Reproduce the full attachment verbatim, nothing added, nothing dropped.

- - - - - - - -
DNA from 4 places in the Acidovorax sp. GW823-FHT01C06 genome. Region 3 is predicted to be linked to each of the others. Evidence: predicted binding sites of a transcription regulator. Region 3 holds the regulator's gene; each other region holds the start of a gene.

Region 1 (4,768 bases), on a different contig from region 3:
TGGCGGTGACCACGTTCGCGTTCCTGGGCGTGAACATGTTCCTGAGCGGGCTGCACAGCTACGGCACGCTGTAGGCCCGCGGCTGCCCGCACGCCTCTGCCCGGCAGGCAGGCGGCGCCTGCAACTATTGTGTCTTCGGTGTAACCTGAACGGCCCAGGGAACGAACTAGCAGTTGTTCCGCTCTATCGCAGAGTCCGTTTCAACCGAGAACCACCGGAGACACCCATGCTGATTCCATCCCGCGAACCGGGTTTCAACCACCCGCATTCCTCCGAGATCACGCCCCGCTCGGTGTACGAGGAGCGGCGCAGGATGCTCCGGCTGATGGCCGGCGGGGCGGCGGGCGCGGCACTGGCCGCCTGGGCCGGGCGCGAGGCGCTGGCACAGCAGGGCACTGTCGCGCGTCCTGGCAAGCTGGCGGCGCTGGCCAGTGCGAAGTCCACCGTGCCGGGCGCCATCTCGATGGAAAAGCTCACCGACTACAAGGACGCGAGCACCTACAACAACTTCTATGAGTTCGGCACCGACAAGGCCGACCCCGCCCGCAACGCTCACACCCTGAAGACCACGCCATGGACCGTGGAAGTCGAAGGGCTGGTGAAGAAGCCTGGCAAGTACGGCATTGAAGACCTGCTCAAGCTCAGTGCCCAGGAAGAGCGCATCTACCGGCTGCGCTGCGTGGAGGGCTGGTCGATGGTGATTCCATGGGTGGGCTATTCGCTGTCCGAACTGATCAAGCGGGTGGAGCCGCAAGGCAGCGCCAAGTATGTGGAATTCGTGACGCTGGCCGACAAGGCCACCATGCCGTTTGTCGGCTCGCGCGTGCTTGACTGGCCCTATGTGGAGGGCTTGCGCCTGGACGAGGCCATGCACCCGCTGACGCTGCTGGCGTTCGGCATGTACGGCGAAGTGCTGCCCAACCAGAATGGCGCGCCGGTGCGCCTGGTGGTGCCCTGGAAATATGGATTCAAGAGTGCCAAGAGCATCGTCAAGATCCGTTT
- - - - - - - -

DNA from 4 places in the Acidovorax sp. GW823-FHT01C06 genome. Region 3 is predicted to be linked to each of the others. Evidence: predicted binding sites of a transcription regulator. Region 3 holds the regulator's gene; each other region holds the start of a gene.

Region 1 (4,768 bases), on a different contig from region 3:
TGGCGGTGACCACGTTCGCGTTCCTGGGCGTGAACATGTTCCTGAGCGGGCTGCACAGCTACGGCACGCTGTAGGCCCGCGGCTGCCCGCACGCCTCTGCCCGGCAGGCAGGCGGCGCCTGCAACTATTGTGTCTTCGGTGTAACCTGAACGGCCCAGGGAACGAACTAGCAGTTGTTCCGCTCTATCGCAGAGTCCGTTTCAACCGAGAACCACCGGAGACACCCATGCTGATTCCATCCCGCGAACCGGGTTTCAACCACCCGCATTCCTCCGAGATCACGCCCCGCTCGGTGTACGAGGAGCGGCGCAGGATGCTCCGGCTGATGGCCGGCGGGGCGGCGGGCGCGGCACTGGCCGCCTGGGCCGGGCGCGAGGCGCTGGCACAGCAGGGCACTGTCGCGCGTCCTGGCAAGCTGGCGGCGCTGGCCAGTGCGAAGTCCACCGTGCCGGGCGCCATCTCGATGGAAAAGCTCACCGACTACAAGGACGCGAGCACCTACAACAACTTCTATGAGTTCGGCACCGACAAGGCCGACCCCGCCCGCAACGCTCACACCCTGAAGACCACGCCATGGACCGTGGAAGTCGAAGGGCTGGTGAAGAAGCCTGGCAAGTACGGCATTGAAGACCTGCTCAAGCTCAGTGCCCAGGAAGAGCGCATCTACCGGCTGCGCTGCGTGGAGGGCTGGTCGATGGTGATTCCATGGGTGGGCTATTCGCTGTCCGAACTGATCAAGCGGGTGGAGCCGCAAGGCAGCGCCAAGTATGTGGAATTCGTGACGCTGGCCGACAAGGCCACCATGCCGTTTGTCGGCTCGCGCGTGCTTGACTGGCCCTATGTGGAGGGCTTGCGCCTGGACGAGGCCATGCACCCGCTGACGCTGCTGGCGTTCGGCATGTACGGCGAAGTGCTGCCCAACCAGAATGGCGCGCCGGTGCGCCTGGTGGTGCCCTGGAAATATGGATTCAAGAGTGCCAAGAGCATCGTCAAGATCCGTTT